• Dave is right. This solution will make it stay colder, and consequently it will melt faster. After all, energy transfer is roughly proportional to the difference between two temperatures. – piojo Aug 6 '15 at 16:05
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Insulate your cooler more effectively.

You didn't mention what type of cooler you are using, so I am guessing that you have a standard injection molded plastic cooler. If you have Styrofoam, then this answer won't work for you.

Drill a hole into the injection molded plastic at one corner so that your hole makes it between the layers of plastic. On the opposite corner, drill another hole so that will allow air to escape. Buy a can of insulating spray foam at your favorite hardware store. Following the instructions on the can, spray the foam into either of the holes you drilled previously. Once you have foam flowing out the other hole, you will want to rotate the cooler to get the foam in as many places internally as possible. Use the quick curing foam so you don't have to tape the holes closed. Let it sit as per the instructions on the can.

If you find that you have missed sections of the cooler, you can always drill more holes and repeat the steps as necessary.

  • Most all injection-molded coolers already have efficient foam insulated interiors (Igloo™, Coleman™, etc.). The biggest problem is the seal between the body and cover. – Stan May 13 '18 at 13:44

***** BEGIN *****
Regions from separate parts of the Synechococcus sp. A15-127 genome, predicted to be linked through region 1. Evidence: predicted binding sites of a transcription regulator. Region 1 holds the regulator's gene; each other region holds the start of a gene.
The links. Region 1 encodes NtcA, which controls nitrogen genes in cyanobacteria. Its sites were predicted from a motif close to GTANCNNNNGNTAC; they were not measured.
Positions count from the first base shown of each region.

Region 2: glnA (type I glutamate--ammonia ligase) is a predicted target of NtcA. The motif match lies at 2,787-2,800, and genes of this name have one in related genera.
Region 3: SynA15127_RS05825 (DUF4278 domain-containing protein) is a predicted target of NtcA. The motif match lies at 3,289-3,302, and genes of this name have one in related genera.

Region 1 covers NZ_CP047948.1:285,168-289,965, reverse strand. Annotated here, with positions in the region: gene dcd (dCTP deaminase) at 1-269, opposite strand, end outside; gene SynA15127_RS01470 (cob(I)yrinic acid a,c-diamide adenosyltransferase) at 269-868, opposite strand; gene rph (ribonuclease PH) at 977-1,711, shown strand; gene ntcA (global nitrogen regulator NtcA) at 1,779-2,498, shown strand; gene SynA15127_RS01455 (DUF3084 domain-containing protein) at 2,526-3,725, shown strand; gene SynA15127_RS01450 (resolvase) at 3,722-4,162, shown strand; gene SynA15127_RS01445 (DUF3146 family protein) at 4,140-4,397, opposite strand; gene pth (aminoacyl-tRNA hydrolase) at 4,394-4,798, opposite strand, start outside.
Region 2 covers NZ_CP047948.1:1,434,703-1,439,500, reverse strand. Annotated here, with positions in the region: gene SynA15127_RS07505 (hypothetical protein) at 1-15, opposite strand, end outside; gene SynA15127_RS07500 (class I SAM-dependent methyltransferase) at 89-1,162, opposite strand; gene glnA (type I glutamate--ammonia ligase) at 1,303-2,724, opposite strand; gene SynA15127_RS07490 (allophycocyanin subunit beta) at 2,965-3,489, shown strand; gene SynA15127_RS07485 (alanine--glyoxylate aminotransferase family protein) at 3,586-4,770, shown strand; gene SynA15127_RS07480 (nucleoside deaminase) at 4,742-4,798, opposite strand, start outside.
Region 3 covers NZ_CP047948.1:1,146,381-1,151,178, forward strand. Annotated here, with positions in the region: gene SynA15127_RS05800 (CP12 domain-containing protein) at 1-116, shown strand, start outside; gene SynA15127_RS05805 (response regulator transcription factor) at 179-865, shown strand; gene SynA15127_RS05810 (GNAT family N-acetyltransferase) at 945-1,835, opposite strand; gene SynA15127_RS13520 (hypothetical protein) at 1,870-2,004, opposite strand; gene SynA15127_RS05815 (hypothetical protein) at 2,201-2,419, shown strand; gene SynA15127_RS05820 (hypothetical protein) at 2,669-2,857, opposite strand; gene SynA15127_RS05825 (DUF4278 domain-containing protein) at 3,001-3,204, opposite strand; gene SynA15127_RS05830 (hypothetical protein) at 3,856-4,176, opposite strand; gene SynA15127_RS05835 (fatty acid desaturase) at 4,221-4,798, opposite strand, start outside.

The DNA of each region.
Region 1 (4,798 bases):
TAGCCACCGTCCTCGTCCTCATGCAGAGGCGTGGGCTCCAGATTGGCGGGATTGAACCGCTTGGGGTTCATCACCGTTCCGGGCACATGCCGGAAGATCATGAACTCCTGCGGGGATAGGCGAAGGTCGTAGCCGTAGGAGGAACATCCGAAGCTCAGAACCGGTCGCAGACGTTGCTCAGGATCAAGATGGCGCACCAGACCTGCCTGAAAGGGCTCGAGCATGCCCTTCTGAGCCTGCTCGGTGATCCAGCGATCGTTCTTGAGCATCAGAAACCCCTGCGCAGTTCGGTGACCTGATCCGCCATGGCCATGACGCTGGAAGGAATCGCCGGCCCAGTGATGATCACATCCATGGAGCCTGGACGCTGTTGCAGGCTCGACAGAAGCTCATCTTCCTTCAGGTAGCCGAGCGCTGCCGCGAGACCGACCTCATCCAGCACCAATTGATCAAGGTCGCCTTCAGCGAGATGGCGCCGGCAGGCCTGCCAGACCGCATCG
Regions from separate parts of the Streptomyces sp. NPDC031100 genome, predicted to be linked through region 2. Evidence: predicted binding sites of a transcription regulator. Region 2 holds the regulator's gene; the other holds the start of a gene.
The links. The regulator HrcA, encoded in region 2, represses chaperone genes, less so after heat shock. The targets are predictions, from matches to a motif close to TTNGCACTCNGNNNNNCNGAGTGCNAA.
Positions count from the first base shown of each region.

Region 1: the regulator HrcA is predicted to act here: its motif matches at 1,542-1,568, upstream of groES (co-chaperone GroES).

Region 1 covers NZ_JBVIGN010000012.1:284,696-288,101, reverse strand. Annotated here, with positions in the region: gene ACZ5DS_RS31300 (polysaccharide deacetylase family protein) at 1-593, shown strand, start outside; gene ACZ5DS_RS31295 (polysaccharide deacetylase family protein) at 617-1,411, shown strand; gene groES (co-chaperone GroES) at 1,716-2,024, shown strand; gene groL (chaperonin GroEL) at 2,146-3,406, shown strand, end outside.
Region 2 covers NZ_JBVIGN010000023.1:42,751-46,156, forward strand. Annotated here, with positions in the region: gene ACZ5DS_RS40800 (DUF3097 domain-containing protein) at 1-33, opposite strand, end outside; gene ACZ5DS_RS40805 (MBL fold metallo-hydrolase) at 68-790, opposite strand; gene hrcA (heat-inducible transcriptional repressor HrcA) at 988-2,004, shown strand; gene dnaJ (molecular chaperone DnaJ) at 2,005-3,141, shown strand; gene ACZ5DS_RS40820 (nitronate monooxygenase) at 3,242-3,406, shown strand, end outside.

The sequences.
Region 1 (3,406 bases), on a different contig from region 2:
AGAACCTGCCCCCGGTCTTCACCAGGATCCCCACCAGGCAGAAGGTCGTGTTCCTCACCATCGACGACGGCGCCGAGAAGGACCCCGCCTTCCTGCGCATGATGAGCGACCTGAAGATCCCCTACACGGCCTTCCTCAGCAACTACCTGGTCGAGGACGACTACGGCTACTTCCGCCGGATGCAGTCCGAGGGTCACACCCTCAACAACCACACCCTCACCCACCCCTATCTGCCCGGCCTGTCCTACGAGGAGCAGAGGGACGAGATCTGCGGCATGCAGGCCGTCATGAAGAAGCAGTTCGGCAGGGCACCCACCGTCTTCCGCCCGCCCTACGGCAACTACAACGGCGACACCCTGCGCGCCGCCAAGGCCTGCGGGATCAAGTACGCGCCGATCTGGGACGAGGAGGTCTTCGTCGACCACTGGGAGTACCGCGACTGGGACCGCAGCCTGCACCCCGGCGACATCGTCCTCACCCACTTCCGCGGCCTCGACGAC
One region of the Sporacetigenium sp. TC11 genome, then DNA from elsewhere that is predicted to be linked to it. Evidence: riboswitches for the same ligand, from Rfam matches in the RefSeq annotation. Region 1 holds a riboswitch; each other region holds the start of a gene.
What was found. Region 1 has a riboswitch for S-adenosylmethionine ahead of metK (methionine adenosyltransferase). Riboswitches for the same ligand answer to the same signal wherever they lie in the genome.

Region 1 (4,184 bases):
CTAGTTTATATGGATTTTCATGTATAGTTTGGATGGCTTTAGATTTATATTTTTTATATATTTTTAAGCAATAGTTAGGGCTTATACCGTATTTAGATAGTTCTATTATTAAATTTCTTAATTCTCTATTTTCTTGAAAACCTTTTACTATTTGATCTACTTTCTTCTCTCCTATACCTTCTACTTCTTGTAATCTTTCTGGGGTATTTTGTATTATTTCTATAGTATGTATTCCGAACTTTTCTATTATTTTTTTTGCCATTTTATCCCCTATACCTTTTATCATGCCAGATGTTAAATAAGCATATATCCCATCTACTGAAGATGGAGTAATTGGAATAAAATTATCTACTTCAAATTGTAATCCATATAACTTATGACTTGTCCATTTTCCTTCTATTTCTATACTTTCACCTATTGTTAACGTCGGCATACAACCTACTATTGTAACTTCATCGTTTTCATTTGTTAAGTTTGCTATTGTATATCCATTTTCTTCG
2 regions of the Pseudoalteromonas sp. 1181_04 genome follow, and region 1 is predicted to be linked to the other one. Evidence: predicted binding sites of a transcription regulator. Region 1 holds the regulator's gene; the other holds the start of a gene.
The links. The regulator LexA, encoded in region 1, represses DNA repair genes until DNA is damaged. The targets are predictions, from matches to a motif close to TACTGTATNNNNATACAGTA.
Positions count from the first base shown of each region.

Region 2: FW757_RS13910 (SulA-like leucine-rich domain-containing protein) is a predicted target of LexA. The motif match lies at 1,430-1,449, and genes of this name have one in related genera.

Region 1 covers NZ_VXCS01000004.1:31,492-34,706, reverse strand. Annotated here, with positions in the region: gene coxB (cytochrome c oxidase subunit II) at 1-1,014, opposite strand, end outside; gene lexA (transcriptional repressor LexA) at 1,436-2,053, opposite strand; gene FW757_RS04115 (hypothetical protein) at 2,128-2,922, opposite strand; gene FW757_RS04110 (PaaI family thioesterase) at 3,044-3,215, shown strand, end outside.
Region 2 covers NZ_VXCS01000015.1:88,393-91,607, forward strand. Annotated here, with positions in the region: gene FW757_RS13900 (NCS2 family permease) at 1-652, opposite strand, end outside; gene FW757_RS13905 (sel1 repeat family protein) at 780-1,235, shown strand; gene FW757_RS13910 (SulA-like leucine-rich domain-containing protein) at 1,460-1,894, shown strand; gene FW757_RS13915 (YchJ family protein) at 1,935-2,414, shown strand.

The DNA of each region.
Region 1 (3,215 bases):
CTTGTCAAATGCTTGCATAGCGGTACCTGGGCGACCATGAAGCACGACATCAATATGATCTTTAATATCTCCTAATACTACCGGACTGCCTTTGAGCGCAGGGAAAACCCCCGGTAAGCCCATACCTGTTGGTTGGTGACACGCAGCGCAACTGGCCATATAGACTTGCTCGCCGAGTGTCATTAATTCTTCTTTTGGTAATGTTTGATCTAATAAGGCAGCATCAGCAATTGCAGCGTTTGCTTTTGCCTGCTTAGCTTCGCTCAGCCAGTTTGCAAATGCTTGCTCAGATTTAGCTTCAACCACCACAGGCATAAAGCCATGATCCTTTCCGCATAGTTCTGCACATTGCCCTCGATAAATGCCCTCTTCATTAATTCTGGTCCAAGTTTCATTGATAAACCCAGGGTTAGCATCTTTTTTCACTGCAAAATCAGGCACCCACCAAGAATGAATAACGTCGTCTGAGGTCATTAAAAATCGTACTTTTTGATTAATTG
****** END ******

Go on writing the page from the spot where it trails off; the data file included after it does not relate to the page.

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I've never done this myself, but I've camped with people who have used dry ice to keep things cold/frozen over the course of four days.

Dry ice is much colder than regular ice, so you may actually have to insulate things you don't want to freeze from it. Keep it at the bottom of the bag, or maybe move it to the top if it isn't cooling as much.

It's a bad idea to hold dry ice with your hands, so think about plastic bags and tongs.

I would also say that dry ice is a "slower" coolant, so try not to open your cooler as much.

  • CAUTION Dry ice will allow your plastic cooler to become very brittle and shatter if treated roughly before it evaporates completely. Dry ice is solidified carbon dioxide so do not keep it in a closed area near where you or animals will be sleeping or spending much time. – Stan May 13 '18 at 13:36
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The "R" value of the cooler insulation as well as the seal around the lid are important in retaining the cold. The size of the cooler is also important because the ratio of ice to the product you are trying to keep cool is also a factor. You can get pink RV anti-freeze used to winterize drinking water pipes and tanks in boats and motor homes It is I would assume non-toxic if accidentally ingested. Ice packs made from anti-freeze would probably cool faster to a lower temperature but not for a longer time.

  • Hi A.J.D. Welcome to Lifehacks.SE. – Stan May 13 '18 at 13:48
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    "It is I would assume non-toxic if accidentally ingested." is a DANGEROUS ASSUMPTION. – Stan May 13 '18 at 13:49